Passionfruit – Tropical will die with frost. Needs a support to climb on. I pruned mine pretty hard and just trained it over an arbor to walk under. To get more fruit it will require supplemental water. The leaves and flowers are useful to make a calming tea, and of course you can eat the fruit. This one does not readily self seed but if you save some seeds from a fruit you can sprout them in a moist paper towel then plant it in a pot to grow into a plant over the winter for a new one. No pest problems Sunny location.

Malabar spinach – The red veined variety is beautiful. Super easy, very low maintenance. Readily self-seeds. you can eat all parts of the plant, leaves, shoots, even the berries. (which don’t taste like fruit berries at all and will stain your hands/mouth/teeth a dark purple color. Most pests avoid it although you can see a few holes in the larger leaves on the picture to the left below. It’s used some in Indian cooking and is the only leaf I’ve found that will readily grow during the hot summer here. I have to say I have yet to find a good recipe for it. It’s sort of thick leaves and is a little mucilaginous for my taste to eat on it’s own and raw, but added to a soup or a stew or a curry would probably taste great.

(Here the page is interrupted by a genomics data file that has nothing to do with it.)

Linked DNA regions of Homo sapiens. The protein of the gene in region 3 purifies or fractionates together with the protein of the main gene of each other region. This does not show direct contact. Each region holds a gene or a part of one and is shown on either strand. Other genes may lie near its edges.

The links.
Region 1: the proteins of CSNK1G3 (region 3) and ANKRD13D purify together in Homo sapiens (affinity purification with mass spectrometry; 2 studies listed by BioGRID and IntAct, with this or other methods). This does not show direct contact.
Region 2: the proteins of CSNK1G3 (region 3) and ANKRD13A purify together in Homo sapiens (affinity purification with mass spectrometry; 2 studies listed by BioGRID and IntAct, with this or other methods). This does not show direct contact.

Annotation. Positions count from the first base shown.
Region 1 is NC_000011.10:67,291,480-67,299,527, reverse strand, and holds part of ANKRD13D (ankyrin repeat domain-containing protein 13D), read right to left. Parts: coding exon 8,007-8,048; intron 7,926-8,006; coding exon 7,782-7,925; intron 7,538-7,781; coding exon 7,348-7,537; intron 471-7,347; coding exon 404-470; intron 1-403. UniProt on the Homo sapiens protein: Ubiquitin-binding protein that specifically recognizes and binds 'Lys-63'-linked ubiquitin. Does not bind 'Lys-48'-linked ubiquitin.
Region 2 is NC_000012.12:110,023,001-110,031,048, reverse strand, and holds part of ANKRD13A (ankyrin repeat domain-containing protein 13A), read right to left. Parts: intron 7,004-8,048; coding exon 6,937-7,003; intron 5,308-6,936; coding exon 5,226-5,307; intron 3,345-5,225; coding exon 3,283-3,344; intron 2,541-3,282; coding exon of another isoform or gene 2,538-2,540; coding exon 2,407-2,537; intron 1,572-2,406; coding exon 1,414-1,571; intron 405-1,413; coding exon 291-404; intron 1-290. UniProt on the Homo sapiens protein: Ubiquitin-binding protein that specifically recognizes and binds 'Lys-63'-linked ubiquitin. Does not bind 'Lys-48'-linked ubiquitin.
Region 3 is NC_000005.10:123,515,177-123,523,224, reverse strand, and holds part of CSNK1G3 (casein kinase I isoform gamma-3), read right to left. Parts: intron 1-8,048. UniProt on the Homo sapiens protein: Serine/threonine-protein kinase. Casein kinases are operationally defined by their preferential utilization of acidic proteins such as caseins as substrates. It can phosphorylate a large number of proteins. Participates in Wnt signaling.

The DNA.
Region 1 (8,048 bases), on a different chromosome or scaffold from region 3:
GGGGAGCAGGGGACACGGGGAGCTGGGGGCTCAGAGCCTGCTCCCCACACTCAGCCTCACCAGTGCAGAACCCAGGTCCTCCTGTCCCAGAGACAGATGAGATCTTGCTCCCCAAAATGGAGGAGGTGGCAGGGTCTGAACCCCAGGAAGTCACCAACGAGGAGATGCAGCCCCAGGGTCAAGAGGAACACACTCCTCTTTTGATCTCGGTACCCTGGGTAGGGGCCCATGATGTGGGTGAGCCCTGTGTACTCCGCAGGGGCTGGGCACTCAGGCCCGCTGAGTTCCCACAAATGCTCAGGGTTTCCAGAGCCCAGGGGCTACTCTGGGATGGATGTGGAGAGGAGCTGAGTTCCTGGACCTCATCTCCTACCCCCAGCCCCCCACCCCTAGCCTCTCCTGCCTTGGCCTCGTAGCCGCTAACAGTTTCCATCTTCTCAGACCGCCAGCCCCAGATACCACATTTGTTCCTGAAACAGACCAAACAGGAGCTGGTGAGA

Wild cucumber – This, I believe, is a hybrid from one that i planted in a back corner years ago. It must have been cross-pollinated with a native wild sour cucumber and now I get a volunteer plant in the back by sunchokes every year that looks very odd:


Nasturtiums – These will give a nice accent to a salad in spring and fall with a peppery tasting leaf and flower both are edible. However summers are too hot for this plant so you’ll have to plant it twice a year to get the most out of it’s growing season. Since they are a little bit higher maintenance I usually plant them among my annual veggies so they get more attention. Slightly shaded/part shade. Here you can see them as an understory surrounding my cucumber and watermelon vines.